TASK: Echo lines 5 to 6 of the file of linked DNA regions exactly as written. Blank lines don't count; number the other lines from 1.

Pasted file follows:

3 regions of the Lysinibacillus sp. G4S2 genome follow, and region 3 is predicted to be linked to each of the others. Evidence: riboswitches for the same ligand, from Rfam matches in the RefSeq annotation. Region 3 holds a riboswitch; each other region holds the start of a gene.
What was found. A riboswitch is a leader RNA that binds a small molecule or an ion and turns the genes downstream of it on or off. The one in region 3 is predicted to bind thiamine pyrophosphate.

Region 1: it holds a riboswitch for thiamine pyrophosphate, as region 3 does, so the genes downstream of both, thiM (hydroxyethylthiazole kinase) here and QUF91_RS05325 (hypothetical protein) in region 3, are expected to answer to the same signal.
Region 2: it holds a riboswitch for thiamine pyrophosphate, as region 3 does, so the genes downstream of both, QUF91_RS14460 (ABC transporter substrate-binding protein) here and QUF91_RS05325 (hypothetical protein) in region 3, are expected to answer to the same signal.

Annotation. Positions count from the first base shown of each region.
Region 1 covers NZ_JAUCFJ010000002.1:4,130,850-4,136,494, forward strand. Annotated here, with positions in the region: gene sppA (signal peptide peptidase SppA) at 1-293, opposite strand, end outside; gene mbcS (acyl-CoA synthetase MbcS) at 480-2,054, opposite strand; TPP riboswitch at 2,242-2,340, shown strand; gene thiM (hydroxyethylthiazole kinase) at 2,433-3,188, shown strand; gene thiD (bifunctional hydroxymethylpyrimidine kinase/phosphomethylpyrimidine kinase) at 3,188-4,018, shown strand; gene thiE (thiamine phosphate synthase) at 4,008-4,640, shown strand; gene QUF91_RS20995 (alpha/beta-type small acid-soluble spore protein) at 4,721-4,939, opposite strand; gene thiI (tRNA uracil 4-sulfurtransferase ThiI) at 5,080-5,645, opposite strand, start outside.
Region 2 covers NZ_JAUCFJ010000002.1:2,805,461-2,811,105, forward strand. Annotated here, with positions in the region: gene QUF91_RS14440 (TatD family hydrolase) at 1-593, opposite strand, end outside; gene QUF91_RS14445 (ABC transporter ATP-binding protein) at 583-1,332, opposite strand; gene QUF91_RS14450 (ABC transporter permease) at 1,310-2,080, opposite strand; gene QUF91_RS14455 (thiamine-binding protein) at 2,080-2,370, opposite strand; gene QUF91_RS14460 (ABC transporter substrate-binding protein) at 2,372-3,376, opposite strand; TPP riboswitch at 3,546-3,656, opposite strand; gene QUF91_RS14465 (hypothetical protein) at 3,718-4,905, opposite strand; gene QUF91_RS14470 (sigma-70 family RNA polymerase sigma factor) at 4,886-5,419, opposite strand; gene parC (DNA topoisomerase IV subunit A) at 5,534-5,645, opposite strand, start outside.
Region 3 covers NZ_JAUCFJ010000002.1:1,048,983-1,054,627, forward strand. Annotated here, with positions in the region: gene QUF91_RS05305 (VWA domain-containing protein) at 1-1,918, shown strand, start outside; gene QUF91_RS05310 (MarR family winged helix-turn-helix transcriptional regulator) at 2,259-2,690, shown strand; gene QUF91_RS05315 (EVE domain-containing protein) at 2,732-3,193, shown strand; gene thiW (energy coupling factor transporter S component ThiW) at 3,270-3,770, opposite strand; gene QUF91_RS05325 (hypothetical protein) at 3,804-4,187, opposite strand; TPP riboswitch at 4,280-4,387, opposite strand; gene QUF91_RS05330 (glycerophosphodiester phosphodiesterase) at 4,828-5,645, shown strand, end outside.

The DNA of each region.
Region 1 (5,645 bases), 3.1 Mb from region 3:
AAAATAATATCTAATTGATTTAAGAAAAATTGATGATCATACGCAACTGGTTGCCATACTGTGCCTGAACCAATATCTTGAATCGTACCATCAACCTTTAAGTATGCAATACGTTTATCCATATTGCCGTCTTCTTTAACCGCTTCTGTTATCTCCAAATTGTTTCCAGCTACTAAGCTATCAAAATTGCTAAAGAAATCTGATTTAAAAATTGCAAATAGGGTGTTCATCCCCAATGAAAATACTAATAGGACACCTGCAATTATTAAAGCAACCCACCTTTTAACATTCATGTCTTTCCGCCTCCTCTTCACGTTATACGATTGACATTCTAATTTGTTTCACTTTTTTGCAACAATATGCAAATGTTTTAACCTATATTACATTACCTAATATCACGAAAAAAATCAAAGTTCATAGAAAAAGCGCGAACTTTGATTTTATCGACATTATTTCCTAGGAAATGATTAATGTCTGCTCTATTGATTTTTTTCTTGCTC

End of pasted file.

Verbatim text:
Annotation. Positions count from the first base shown of each region.
Region 1 covers NZ_JAUCFJ010000002.1:4,130,850-4,136,494, forward strand. Annotated here, with positions in the region: gene sppA (signal peptide peptidase SppA) at 1-293, opposite strand, end outside; gene mbcS (acyl-CoA synthetase MbcS) at 480-2,054, opposite strand; TPP riboswitch at 2,242-2,340, shown strand; gene thiM (hydroxyethylthiazole kinase) at 2,433-3,188, shown strand; gene thiD (bifunctional hydroxymethylpyrimidine kinase/phosphomethylpyrimidine kinase) at 3,188-4,018, shown strand; gene thiE (thiamine phosphate synthase) at 4,008-4,640, shown strand; gene QUF91_RS20995 (alpha/beta-type small acid-soluble spore protein) at 4,721-4,939, opposite strand; gene thiI (tRNA uracil 4-sulfurtransferase ThiI) at 5,080-5,645, opposite strand, start outside.